"At Terschelling we proceeded west in accordance with our orders, but soon had to turn back because of Captain Leckie's machine which had fallen out of formation and come to the water. This machine landed at 3.15 and we continued to circle around it, finding that the trouble was with a broken petrol pipe, until about fifteen minutes later, when we sighted five German planes steering west, a direction which would soon bring them upon us. At this time Captain Barker had the wheel; Lieutenant Galvayne was seated beside him, but if we met the opposing forces he was to kneel on the seat with his eyes above the cowl, where he could see all the enemy planes and direct the pilot in which direction to proceed. I was in the front cockpit with one gun and 400 rounds of ammunition. In the stern cockpit, the engineer and wireless ratings were to handle three guns. We at once took battle formation and went forward to meet the enemy, but here we were considerably surprised to find that, when we were nearly within range, they had turned and were running away from us. At once we gave chase, but soon found that they were much too fast for us. Our machine had broken out of the formation and with nose down had crept slightly ahead of Captain Leckie, and we, being the nearest machine to the enemy, I had the satisfaction of trying out my gun for a number of rounds. It was quite impossible to tell whether I had registered any shots or not. Our purpose in chasing these planes was to keep them away from the machine on the water, which, if we had not been there, would have been shot to pieces. Finding that it was useless to follow them, as they could easily keep out of our range, we turned back and very shortly we were again circling round our machine on the water.

"It was not long before the enemy again came very close to us, so we gave chase a second time. This time instead of five machines as before there were only four, and one small scout could be seen flying in the direction of Borkum. It was the fourth time that we went off in pursuit of the enemy that we suddenly discovered that a large number of hostile planes were proceeding toward us, not in the air with the other four planes, but very close to the water. There were ten planes in this first group, but they were joined a few minutes later by five more. The scouts were painted black, the two-seaters green, and seemed very hard to pick up. We swung into battle formation and steered for the middle of the group. When we were nearly within range, four planes on the port side and five on the starboard side rose to our level of 15,000 feet. Two planes passed directly beneath us firing upward. Firing was incessant from the beginning, and the air seemed blue with tracer smoke. I gave most of my time to the four planes on our port side because they were exactly on the same level with us and seemed to be within good range, that is about two hundred yards. When we had passed each other, I looked around and noticed that Lieutenant Galvayne was in a stooping position, with head and one arm on his seat, the other arm hanging down as if reaching for something. I had seen him in this position earlier in the day so thought nothing of it. All this I had seen in the fraction of a second, for I had to continue firing. A few minutes later I turned around again, and found, with a shock, that Lieutenant Galvayne was in the same position. It was then that the first inkling of the truth dawned upon me. By bending lower I discovered that his head was lying in a pool of blood.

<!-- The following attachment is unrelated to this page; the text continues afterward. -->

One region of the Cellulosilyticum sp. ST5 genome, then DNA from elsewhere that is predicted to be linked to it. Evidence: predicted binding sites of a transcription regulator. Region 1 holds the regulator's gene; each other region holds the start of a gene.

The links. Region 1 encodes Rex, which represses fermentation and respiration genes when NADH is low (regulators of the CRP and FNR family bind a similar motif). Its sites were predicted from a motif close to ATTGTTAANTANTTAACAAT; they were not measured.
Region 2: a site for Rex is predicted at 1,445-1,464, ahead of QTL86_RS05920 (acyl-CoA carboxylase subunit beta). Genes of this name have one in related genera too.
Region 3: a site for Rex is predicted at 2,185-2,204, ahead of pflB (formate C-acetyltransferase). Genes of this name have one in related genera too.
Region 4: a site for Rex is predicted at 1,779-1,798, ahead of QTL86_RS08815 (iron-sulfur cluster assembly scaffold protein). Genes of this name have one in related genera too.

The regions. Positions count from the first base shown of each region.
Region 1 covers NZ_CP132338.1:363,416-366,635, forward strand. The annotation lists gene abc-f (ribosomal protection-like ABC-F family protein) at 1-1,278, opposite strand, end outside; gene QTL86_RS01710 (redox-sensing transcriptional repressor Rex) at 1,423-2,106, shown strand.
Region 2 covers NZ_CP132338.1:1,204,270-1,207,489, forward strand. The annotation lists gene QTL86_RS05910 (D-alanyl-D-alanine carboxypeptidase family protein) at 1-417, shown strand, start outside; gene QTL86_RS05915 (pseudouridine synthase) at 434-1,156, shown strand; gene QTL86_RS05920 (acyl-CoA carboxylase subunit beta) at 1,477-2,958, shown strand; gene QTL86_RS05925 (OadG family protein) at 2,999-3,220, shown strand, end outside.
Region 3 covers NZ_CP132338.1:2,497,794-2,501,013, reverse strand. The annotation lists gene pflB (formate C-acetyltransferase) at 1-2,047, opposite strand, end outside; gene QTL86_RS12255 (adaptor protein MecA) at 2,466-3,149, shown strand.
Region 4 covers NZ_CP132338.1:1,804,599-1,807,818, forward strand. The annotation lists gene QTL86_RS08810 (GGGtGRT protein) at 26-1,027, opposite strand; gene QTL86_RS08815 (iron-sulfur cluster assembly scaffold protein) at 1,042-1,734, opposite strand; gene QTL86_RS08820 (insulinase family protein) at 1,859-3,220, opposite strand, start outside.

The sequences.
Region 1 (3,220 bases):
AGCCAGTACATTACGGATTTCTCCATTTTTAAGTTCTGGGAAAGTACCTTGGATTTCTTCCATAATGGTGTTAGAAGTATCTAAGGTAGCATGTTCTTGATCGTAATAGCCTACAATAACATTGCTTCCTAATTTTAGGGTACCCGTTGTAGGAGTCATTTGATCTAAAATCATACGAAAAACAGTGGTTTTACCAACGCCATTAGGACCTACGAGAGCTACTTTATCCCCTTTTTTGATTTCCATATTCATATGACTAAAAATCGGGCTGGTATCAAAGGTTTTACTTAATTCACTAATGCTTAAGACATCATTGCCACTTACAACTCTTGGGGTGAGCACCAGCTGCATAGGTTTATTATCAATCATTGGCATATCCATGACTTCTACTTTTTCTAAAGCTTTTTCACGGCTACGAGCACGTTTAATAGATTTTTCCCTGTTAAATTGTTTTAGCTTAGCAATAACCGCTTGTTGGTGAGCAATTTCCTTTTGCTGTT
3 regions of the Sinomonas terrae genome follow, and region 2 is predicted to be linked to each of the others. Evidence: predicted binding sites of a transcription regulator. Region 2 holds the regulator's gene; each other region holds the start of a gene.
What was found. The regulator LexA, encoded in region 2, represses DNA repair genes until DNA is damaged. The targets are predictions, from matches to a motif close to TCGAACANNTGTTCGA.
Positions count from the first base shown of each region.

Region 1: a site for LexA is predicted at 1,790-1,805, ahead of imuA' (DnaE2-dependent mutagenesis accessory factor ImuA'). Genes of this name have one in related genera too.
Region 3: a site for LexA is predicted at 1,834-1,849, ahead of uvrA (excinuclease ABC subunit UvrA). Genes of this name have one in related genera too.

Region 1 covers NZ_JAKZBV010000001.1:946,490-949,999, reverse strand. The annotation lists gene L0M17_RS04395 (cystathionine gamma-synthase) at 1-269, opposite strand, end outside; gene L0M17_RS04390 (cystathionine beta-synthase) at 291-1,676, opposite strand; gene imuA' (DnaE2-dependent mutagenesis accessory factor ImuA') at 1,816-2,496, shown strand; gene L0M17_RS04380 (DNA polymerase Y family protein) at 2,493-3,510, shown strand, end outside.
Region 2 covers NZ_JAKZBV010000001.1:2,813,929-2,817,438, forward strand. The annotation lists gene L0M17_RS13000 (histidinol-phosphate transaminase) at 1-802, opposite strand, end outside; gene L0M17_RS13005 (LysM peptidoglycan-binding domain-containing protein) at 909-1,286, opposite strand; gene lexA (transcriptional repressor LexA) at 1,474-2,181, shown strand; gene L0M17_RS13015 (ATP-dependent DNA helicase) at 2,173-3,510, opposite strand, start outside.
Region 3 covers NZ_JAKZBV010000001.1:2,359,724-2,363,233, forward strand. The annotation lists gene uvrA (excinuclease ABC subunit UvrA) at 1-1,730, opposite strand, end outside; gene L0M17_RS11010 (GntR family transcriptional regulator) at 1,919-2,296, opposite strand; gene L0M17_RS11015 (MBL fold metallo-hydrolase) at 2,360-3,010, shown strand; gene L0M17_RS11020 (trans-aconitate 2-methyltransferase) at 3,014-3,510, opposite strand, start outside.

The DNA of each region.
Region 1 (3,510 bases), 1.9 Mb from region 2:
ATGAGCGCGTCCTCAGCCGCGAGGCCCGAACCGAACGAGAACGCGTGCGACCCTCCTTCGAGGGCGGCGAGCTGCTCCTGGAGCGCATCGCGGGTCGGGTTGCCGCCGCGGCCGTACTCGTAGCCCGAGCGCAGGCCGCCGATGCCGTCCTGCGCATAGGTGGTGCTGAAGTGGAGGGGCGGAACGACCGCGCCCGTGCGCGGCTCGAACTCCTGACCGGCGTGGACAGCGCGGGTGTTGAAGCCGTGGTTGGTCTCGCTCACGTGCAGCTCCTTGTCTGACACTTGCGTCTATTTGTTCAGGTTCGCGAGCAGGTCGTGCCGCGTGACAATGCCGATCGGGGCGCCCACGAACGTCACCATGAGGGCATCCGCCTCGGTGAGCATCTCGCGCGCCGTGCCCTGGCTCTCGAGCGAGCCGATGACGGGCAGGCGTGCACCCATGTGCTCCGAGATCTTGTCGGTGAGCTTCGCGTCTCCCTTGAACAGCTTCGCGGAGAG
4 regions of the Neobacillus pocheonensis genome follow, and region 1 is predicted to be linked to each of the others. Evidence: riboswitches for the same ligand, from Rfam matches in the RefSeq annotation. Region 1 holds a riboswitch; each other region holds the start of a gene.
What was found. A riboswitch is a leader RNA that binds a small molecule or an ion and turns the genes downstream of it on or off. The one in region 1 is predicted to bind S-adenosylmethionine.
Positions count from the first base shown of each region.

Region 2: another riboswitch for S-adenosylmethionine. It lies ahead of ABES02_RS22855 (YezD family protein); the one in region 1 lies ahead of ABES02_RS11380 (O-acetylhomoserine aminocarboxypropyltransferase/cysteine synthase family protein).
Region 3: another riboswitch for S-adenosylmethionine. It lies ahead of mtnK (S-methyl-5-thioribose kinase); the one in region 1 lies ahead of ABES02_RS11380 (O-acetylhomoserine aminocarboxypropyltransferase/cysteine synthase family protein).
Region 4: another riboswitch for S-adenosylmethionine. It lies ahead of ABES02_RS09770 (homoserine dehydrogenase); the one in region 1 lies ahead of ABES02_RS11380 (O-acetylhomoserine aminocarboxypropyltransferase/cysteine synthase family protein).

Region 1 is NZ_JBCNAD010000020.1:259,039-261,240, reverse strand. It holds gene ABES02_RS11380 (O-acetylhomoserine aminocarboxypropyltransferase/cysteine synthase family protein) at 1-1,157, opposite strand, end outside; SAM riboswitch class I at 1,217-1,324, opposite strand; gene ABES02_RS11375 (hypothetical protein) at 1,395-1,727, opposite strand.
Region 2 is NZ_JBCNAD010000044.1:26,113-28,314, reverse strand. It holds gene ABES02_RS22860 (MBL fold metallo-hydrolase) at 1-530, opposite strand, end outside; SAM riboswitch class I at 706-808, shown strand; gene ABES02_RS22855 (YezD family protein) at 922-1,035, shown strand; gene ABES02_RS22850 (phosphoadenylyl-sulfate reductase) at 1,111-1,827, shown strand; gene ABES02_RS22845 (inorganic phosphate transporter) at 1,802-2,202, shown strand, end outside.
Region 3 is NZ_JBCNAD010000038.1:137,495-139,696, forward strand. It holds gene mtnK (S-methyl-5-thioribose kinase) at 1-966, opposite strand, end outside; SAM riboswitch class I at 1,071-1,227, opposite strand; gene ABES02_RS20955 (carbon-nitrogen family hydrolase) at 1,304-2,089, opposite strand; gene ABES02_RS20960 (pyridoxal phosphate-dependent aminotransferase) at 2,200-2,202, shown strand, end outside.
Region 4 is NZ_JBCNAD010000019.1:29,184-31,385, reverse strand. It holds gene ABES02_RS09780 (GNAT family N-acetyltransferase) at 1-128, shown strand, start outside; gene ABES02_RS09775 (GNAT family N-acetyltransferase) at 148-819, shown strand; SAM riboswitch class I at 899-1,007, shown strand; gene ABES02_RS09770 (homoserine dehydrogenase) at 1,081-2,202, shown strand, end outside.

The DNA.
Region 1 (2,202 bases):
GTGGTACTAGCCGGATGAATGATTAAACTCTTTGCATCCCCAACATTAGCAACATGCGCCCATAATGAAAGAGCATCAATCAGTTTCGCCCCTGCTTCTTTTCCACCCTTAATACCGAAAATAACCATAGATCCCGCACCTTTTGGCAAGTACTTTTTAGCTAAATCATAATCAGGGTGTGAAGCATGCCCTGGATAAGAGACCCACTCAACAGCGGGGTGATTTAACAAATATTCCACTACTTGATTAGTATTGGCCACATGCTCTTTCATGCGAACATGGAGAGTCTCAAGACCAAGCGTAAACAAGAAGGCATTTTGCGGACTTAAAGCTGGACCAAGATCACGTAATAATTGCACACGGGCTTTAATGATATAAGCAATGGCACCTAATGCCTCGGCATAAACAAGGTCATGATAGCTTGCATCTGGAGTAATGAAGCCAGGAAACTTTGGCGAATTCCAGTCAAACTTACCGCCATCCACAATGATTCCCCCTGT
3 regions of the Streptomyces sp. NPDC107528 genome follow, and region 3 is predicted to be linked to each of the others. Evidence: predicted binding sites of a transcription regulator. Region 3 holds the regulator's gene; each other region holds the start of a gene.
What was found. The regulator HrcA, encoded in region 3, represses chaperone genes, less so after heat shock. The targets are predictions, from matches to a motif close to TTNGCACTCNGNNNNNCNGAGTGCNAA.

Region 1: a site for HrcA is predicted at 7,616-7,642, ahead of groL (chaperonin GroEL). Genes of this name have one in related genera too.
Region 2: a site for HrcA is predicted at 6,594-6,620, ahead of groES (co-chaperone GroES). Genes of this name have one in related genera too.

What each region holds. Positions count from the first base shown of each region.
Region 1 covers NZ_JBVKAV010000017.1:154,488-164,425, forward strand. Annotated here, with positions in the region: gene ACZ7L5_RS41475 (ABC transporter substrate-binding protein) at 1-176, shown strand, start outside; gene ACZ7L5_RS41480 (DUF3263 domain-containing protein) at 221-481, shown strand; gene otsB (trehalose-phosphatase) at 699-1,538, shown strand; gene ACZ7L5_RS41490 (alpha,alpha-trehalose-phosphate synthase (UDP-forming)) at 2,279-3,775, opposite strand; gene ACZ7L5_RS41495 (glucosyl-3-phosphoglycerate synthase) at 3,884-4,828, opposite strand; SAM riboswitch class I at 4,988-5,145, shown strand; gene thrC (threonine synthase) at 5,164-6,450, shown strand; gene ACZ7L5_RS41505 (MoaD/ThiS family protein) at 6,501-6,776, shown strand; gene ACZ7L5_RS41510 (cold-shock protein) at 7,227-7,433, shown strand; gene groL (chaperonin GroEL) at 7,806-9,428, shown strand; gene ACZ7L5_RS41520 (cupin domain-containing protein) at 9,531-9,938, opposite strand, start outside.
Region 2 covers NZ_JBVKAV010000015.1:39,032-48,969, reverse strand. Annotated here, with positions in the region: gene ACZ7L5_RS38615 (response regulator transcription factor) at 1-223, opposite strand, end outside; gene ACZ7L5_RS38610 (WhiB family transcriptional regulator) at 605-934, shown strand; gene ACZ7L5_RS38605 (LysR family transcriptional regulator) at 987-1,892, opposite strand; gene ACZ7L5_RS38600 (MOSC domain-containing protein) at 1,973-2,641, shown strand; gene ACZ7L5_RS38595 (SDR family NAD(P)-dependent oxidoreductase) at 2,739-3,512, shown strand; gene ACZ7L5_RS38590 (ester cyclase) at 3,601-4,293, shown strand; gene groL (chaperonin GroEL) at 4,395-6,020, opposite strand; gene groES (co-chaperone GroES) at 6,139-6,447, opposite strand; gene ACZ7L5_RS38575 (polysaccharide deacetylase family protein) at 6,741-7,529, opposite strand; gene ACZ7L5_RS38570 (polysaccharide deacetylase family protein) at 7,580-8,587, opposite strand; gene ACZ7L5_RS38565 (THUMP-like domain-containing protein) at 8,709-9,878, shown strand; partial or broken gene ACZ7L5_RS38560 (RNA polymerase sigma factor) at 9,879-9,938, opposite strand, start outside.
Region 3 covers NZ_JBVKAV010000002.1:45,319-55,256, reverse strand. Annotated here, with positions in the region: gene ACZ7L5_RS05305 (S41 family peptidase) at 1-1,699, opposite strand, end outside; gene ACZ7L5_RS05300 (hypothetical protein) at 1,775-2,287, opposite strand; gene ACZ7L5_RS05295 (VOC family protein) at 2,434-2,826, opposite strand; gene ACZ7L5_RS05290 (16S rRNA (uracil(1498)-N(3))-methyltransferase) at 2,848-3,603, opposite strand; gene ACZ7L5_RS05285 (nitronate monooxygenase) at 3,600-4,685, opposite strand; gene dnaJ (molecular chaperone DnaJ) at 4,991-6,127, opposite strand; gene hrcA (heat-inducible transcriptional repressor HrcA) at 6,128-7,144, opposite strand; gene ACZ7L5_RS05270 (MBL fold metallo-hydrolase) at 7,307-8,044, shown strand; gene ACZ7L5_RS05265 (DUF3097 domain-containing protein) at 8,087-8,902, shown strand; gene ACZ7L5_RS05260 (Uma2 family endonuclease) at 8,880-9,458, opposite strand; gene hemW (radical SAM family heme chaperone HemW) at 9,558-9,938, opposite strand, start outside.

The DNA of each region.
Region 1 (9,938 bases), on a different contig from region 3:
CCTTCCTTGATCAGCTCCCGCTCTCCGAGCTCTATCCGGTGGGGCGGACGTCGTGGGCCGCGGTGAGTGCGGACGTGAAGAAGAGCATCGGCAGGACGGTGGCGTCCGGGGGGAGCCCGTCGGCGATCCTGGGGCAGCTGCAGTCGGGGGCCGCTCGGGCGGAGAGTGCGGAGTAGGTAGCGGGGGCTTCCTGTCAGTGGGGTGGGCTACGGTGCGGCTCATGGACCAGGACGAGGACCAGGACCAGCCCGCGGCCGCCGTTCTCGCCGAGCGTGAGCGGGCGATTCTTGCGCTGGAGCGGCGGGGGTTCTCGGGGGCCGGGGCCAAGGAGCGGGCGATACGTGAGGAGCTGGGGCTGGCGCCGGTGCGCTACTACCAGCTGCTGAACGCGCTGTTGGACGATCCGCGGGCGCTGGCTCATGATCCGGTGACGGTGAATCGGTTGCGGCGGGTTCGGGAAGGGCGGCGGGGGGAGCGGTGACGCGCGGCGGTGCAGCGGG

"From this time on I had no clear idea of just what our manoeuvring was, but evidently we took up a running fight steering east, then circled until suddenly I found our machine had been cut off from the formation and we were surrounded by seven enemy seaplanes. This time we were steering west or more to the southwest. We carried on a running fight for ten miles or so, until we drove the seven planes off. One of them was driven down, and made a very poor landing. Another was badly hit, side-slipped, and crashed in flames from a height of 2,000 feet. During the last few minutes of the fight, our engine had been popping altogether too frequently, and soon the engineer came forward to tell us that the fourth engine petrol pipe had broken. By this time I had laid out Lieutenant Galvayne in the wireless cockpit, cleaned up the second pilot's seat, and taken it myself.

"The engagement had lasted about half an hour, and the closest range was one hundred yards, while the average range was two hundred. The boat with Ensign Eaton in it landed between the Islands of Texel and Vlieland, while the other boat, which had not taken any part in the fight, was last seen two miles off Vlieland.... We descended to the water at 5.45, ten miles northwest of Ylieland. During the ten minutes we were on the water, I loosened Lieutenant Galvanye's clothing, made his position somewhat easier, and felt for his heart, which, at that time, I was quite sure was beating feebly. When we rose from the water and ascended to 1,500 feet, we sighted two planes which later proved to be the two Yarmouth boats. We picked them up, swung into formation, and laid out a course for Yarmouth.

"At ten minutes to seven, we sighted land, and, twenty minutes after, we were resting on the water in front of Yarmouth slipway. We at once summoned medical aid but found that nothing could be done. The shot had gone through his head, striking the mouth and coming out behind this ear, tearing a gash of about two inches in diameter. The boat had been more or less riddled, a number of shots tearing up the top between the front cockpit and the beginning of the cowl. The total duration of the flight was seven hours and ten minutes."

Once again this is but a typical narrative-the story of an odd day's work by a tiny unit, and, ranged behind it, pressing for equal rights of mention, stand a multitude of others. Here, reluctantly, these must remain untold, but it was happy for the world that, in bonds such as these, the future leaders both of Britain and America should have been growing up together. "There is one outstanding blessing," said Mr. Daniels, the Secretary of the United States navy, speaking at Springfield, Massachusetts, "which came to the world out of the tragedy of war, and that is the perfect co?peration, sympathy, and companionship between the British navy and the American. They are together now, and must forever be together in the resolve to protect what their valour won, and preserve alike for themselves and all the world complete freedom of the seas."